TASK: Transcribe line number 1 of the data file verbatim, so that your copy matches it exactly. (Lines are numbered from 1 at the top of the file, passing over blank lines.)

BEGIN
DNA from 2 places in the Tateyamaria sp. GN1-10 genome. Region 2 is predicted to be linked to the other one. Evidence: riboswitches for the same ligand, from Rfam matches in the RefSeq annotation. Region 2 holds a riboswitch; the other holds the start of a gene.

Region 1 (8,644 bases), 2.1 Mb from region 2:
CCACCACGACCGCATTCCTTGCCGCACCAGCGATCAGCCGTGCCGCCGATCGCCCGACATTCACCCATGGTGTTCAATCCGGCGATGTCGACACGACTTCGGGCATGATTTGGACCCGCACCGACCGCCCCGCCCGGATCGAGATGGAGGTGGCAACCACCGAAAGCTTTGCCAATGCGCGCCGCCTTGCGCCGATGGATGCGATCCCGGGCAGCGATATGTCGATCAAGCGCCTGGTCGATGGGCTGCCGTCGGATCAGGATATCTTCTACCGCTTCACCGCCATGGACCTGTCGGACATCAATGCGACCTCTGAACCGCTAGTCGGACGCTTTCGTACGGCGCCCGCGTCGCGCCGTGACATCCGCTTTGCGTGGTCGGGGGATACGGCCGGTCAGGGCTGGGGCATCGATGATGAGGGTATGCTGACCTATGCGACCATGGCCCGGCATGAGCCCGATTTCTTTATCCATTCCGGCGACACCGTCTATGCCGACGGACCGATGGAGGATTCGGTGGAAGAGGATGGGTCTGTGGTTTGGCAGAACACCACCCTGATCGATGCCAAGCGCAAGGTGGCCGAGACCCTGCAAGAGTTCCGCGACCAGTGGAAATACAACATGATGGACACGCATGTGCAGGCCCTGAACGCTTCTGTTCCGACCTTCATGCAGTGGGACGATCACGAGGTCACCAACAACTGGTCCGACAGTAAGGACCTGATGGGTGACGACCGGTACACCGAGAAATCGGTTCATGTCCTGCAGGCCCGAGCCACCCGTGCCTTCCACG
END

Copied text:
DNA from 2 places in the Tateyamaria sp. GN1-10 genome. Region 2 is predicted to be linked to the other one. Evidence: riboswitches for the same ligand, from Rfam matches in the RefSeq annotation. Region 2 holds a riboswitch; the other holds the start of a gene.